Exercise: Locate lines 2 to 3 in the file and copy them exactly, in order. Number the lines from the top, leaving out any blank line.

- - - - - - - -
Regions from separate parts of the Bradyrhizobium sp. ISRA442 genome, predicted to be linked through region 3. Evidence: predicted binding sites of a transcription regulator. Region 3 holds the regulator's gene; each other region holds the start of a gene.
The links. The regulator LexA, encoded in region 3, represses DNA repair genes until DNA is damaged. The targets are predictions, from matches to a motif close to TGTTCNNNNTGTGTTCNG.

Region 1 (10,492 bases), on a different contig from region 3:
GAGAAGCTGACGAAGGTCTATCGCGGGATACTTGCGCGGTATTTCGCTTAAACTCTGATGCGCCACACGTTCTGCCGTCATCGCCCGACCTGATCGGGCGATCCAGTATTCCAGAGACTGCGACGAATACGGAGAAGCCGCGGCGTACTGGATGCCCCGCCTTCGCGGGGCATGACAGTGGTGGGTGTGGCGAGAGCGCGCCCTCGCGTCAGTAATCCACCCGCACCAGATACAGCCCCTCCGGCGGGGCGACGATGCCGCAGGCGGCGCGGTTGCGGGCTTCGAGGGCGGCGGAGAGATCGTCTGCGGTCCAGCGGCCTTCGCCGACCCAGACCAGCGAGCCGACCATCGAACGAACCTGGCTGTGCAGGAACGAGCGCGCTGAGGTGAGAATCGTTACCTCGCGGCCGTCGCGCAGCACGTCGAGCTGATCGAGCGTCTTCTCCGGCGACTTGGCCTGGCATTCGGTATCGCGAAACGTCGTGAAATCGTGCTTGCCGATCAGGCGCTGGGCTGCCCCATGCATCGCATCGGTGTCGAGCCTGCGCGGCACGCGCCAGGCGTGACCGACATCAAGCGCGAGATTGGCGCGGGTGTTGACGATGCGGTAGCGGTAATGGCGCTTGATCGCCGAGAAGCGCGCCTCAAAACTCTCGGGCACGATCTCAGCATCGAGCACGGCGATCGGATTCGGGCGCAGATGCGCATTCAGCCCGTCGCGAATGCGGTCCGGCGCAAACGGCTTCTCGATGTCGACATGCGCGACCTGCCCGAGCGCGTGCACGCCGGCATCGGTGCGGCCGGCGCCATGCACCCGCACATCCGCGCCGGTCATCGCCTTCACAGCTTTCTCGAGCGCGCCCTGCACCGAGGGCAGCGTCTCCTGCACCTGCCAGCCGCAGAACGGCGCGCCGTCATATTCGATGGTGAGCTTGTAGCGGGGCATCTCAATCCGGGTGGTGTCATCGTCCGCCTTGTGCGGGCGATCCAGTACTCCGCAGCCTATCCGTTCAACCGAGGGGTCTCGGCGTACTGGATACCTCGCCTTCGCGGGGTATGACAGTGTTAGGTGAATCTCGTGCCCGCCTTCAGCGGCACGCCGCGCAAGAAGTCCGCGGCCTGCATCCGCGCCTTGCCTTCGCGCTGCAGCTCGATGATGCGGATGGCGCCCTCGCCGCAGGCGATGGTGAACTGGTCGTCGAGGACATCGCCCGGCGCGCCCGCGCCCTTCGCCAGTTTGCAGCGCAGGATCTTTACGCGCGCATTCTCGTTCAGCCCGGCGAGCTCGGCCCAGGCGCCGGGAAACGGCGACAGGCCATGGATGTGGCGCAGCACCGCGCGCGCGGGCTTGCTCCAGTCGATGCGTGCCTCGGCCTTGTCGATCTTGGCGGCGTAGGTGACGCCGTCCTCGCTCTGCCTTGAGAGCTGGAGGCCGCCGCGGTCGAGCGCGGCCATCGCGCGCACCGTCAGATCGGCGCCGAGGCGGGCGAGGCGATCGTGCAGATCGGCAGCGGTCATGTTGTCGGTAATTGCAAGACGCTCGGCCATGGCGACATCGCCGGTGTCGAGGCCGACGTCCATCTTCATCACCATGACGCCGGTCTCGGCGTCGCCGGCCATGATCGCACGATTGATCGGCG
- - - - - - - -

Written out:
The links. The regulator LexA, encoded in region 3, represses DNA repair genes until DNA is damaged. The targets are predictions, from matches to a motif close to TGTTCNNNNTGTGTTCNG.

Region 1 (10,492 bases), on a different contig from region 3: